Two lopsided votes in the U.S. Senate last week reveal a power vacuum in the Republican Party.
President Bush’s influence is diminishing quickly, Sen. John McCain has not yet established himself as the party’s leader, and Senate Republicans are worried more about their own reelection prospects than they are about the need to stand by either man.
“The Senate has already basically decided to disregard Bush,” said one GOP Senate aide.
But in joining Democrats in voting to override Bush’s veto of the Farm Bill and to approve Virginia Democratic Sen. Jim Webb’s expansive new GI Bill, a substantial number of Senate Republicans also disregarded McCain. The Arizona senator has said he would have vetoed the Farm Bill if he were president, and he opposes Webb’s GI Bill in favor of a less expensive version of his own.
But McCain didn’t show up for the votes. And although Republican leaders specifically pitched the vote on the Webb bill as a test of loyalty to the presumptive Republican nominee — “It’s us against them,” GOP senators were told — 25 Republicans ultimately crossed over to support the legislation.
The White House hopes to regroup and rally House Republicans to the president’s side. In fact, conservative factions in the House are already demanding that their leadership shift to the right.
But Senate Republicans, to a large degree, have already made a different decision: They will support any legislation deemed important for their reelection, no matter what position the president takes.
If House Republicans don’t follow suit, that’s their problem.
“They wouldn’t be ‘holding the bag’ if they told Bush to go jump off a bridge, which is what we did,” explained the GOP aide.
Questions over Bush’s pull within his own party have been raised at least since last summer, when the president couldn’t get his signature immigration reform package through the Senate despite McCain’s active support. Yet Bush and the GOP leadership, particularly Senate Minority Leader Mitch McConnell (R-Ky.), won most of the big spending fights during the fall, especially on Iraq.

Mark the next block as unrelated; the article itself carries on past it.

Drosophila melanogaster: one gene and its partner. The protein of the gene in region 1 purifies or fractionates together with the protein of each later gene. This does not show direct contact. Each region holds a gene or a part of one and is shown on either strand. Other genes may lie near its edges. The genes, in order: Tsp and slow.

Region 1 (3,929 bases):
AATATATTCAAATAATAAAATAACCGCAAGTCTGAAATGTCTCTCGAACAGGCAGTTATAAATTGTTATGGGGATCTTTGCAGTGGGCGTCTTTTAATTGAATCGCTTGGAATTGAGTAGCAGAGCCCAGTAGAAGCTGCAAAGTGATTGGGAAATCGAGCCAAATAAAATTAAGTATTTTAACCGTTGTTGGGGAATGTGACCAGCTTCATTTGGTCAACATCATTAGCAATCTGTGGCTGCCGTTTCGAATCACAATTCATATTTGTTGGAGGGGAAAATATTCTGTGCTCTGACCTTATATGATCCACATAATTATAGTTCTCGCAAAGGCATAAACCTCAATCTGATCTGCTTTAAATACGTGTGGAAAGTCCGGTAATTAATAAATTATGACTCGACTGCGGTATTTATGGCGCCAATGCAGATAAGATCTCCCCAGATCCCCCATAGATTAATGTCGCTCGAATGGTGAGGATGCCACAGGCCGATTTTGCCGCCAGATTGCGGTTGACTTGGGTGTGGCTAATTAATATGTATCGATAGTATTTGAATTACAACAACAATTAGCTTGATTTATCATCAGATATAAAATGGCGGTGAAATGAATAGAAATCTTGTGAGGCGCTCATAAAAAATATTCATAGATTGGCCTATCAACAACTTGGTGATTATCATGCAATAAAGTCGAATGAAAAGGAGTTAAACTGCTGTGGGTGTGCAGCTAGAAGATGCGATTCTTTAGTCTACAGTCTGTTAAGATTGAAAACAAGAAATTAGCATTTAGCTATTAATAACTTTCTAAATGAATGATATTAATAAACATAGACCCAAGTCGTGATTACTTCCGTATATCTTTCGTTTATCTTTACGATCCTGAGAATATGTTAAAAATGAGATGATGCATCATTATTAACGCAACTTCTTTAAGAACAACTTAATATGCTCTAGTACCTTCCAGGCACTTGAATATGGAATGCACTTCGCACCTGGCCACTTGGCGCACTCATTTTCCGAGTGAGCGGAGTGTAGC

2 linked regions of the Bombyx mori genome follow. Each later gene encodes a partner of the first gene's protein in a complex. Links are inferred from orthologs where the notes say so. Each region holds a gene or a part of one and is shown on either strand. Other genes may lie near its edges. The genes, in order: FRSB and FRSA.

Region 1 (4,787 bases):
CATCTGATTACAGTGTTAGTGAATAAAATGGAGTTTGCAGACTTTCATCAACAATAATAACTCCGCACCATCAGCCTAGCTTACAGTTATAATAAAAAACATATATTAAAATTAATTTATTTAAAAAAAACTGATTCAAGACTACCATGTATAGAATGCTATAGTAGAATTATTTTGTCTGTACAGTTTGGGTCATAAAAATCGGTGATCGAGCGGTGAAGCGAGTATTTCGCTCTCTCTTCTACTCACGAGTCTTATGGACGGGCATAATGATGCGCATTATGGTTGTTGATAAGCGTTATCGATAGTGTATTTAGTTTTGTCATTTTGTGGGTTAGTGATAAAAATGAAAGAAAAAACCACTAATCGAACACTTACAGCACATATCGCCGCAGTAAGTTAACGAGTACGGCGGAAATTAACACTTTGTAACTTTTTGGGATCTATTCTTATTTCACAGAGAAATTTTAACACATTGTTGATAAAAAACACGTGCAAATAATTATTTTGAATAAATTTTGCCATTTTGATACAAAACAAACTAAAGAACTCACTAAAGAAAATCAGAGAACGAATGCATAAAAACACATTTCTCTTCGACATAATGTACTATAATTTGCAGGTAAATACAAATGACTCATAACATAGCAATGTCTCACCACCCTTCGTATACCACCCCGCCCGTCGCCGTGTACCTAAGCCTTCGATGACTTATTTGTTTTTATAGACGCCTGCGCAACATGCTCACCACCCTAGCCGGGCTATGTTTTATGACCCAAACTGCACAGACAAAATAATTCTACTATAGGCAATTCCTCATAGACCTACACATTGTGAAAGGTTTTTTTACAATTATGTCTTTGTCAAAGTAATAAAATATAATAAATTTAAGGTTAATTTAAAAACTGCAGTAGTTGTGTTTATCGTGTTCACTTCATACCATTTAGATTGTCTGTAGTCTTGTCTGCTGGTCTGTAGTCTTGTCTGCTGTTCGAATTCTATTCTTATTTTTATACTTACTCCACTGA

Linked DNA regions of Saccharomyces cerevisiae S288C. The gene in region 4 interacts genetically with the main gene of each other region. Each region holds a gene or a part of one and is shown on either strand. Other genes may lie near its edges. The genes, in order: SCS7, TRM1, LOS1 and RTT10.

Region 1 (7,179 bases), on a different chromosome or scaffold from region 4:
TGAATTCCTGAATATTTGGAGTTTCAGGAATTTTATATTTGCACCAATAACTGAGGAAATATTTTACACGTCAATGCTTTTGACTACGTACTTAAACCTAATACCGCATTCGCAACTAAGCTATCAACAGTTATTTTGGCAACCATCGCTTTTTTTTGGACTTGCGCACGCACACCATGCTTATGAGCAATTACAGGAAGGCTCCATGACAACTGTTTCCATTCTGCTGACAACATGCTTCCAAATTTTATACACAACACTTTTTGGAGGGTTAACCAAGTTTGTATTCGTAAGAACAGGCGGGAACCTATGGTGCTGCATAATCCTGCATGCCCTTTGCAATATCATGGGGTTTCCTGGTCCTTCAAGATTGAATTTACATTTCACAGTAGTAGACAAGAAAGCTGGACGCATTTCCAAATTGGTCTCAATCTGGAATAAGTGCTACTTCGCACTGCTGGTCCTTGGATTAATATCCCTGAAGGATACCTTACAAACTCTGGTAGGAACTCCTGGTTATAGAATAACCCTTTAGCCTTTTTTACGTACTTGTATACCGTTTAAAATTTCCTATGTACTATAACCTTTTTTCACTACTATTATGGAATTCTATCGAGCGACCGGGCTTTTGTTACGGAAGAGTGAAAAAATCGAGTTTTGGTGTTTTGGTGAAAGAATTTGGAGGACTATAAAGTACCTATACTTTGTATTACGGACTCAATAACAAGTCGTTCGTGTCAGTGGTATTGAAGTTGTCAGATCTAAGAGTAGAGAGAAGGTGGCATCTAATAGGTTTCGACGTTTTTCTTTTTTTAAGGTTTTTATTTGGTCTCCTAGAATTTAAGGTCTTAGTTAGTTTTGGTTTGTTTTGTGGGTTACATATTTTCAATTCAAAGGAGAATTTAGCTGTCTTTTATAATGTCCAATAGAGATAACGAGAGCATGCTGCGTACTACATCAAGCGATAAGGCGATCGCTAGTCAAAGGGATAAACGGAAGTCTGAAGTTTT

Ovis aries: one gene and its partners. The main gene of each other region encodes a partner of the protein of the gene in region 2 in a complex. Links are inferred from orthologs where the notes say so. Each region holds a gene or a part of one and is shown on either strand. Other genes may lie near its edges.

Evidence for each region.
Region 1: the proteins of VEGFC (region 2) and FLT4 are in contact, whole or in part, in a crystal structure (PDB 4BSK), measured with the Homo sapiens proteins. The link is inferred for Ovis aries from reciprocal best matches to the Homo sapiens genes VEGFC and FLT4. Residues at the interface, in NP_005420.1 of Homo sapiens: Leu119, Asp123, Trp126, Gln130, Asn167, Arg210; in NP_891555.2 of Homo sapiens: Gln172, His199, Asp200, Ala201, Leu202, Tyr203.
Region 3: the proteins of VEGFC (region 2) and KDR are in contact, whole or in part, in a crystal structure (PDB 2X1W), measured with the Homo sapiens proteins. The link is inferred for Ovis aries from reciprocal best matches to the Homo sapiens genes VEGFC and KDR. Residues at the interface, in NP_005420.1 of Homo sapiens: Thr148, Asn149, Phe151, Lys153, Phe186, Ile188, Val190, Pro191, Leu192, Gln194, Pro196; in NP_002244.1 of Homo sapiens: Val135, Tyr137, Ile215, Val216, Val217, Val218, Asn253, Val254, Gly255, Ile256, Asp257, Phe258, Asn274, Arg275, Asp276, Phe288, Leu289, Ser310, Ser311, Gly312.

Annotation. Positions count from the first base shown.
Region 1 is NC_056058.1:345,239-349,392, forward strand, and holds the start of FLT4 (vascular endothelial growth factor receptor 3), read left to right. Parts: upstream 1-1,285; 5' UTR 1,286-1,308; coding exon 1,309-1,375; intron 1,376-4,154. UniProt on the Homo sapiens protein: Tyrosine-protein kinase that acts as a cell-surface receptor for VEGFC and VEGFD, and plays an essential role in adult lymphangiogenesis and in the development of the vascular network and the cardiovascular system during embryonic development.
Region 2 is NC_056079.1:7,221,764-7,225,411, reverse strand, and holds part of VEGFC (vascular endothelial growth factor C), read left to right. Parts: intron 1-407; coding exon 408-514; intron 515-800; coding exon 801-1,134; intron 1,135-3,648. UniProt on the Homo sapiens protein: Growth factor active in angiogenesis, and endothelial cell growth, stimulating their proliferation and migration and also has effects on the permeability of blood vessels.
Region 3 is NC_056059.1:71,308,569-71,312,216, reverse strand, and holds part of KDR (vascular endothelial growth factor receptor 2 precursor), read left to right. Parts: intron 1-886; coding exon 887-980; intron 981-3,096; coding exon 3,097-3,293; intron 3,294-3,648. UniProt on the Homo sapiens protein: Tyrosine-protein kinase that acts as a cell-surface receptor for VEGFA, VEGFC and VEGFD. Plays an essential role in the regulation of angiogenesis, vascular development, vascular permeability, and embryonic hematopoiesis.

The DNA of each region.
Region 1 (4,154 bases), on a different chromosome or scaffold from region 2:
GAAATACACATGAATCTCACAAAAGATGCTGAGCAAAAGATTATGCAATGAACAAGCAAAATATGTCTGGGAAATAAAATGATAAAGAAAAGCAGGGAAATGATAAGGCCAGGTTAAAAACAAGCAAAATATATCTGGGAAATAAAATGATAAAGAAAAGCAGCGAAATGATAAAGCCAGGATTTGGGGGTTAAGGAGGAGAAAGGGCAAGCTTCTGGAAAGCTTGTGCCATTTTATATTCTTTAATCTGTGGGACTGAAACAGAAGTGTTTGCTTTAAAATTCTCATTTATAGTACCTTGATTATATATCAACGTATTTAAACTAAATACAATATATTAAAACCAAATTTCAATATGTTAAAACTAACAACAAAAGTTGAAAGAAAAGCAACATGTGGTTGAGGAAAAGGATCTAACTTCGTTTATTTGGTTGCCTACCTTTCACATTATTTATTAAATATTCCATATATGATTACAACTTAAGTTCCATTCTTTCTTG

But three losses in House special elections — including back-to-back defeats in Louisiana and Mississippi — have GOP lawmakers, aides and political strategists questioning anew whether Republicans should stick with a lame-duck president who is so unpopular that the McCain campaign has accepted his fundraising help only on the condition that the events he attends be held in private.
“No one wants to be seen as aligning with Bush right now,” said a GOP lobbyist close to the House and Senate Republican leadership. “Look, Cheney went to Mississippi [to campaign on behalf of Republican House candidate Greg Davis], and all we did was lose that election by 8 points. Republicans have to do what they have to do, and if the White House doesn’t like it, too bad.”
On the Farm Bill, the White House saw defections in both chambers. Farm groups had targeted between 75 and 80 House Republicans; they picked up 100. The Senate followed with even greater margins as McConnell joined in opposition to Bush.
In the case of the GI Bill and Iraq funding, McConnell vowed greater loyalty. But to his embarrassment, he couldn’t hold on to Kansas Sen. Pat Roberts, Missouri Sen. Kit Bond and Georgia Sen. Saxby Chambliss, three men running in what would seem to be low-risk reelection races in November.
Just a week before, the Kentuckian had personally promised House Republicans that he and his conference would stand with them on a veto strategy. The first goal was to summon 41 votes to delay action. Failing that, Republicans needed 34 votes to show they could sustain a Bush veto.
True to his word, McConnell and other leaders whipped hard on the vote, but the Kentuckian was overwhelmed by the power of th GI issue, leading to his most serious loss as Republican leader since taking over the post at the start of the 110th Congress.